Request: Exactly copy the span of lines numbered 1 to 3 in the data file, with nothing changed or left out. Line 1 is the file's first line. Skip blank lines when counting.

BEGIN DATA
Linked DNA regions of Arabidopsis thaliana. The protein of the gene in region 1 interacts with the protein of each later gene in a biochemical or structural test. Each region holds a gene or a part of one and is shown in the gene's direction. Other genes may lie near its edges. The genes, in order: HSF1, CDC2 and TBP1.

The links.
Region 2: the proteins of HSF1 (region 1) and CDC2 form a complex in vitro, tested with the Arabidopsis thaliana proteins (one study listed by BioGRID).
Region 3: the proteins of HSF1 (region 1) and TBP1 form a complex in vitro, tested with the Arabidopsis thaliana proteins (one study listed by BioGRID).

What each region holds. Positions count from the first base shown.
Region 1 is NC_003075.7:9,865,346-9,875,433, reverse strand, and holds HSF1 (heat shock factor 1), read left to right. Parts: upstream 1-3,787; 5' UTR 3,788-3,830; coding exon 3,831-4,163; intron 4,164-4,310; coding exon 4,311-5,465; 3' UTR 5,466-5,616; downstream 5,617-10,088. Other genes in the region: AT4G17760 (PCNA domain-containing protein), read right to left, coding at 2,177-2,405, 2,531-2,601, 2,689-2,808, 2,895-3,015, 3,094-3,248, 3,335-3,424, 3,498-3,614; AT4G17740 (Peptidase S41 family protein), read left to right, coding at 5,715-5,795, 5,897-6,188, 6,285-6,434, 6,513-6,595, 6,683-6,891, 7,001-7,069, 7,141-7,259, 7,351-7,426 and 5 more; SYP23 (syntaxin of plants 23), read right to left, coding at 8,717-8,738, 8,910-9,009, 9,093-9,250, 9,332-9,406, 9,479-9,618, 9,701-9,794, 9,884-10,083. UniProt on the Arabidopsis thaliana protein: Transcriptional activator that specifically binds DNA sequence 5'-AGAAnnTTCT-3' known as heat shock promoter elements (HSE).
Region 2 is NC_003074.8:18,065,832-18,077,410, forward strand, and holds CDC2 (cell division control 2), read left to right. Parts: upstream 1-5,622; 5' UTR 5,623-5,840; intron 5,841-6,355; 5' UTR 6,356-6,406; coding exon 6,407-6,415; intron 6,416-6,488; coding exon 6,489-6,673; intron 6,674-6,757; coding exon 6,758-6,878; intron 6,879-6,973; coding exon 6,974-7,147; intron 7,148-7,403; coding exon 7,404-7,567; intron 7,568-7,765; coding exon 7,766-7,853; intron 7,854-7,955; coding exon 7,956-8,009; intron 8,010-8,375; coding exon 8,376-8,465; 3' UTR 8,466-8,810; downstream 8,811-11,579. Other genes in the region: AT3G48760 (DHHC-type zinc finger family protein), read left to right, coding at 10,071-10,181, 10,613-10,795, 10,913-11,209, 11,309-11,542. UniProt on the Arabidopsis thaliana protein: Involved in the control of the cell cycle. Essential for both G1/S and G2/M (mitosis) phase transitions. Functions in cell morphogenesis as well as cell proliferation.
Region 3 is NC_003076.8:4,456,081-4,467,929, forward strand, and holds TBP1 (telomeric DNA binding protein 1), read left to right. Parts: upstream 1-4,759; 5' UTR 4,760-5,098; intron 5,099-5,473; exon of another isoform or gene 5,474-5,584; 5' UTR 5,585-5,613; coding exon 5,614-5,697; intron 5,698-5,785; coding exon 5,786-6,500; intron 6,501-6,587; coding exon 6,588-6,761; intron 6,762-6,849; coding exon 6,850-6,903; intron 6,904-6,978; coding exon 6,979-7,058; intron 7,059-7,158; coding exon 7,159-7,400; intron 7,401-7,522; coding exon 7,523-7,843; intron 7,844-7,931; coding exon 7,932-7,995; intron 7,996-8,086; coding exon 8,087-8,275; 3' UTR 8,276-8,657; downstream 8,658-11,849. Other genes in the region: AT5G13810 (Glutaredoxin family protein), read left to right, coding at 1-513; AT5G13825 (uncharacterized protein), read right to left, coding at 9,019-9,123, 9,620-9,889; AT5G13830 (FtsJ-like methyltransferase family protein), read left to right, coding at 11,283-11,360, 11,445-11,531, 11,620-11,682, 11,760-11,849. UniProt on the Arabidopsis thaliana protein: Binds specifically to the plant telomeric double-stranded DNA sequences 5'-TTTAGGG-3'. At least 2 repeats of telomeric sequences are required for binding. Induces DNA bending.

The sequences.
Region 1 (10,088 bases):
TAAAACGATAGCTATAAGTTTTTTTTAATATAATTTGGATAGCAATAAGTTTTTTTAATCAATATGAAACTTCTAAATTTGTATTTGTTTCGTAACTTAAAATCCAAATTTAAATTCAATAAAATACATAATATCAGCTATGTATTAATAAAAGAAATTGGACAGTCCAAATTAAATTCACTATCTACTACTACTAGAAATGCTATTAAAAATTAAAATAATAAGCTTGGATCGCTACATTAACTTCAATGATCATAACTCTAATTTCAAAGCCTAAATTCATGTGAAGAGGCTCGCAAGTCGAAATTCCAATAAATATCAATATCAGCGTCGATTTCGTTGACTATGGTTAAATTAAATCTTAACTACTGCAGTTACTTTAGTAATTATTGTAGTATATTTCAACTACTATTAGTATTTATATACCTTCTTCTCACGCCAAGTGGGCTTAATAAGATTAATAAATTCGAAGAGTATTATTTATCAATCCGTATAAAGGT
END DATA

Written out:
Linked DNA regions of Arabidopsis thaliana. The protein of the gene in region 1 interacts with the protein of each later gene in a biochemical or structural test. Each region holds a gene or a part of one and is shown in the gene's direction. Other genes may lie near its edges. The genes, in order: HSF1, CDC2 and TBP1.

The links.
Region 2: the proteins of HSF1 (region 1) and CDC2 form a complex in vitro, tested with the Arabidopsis thaliana proteins (one study listed by BioGRID).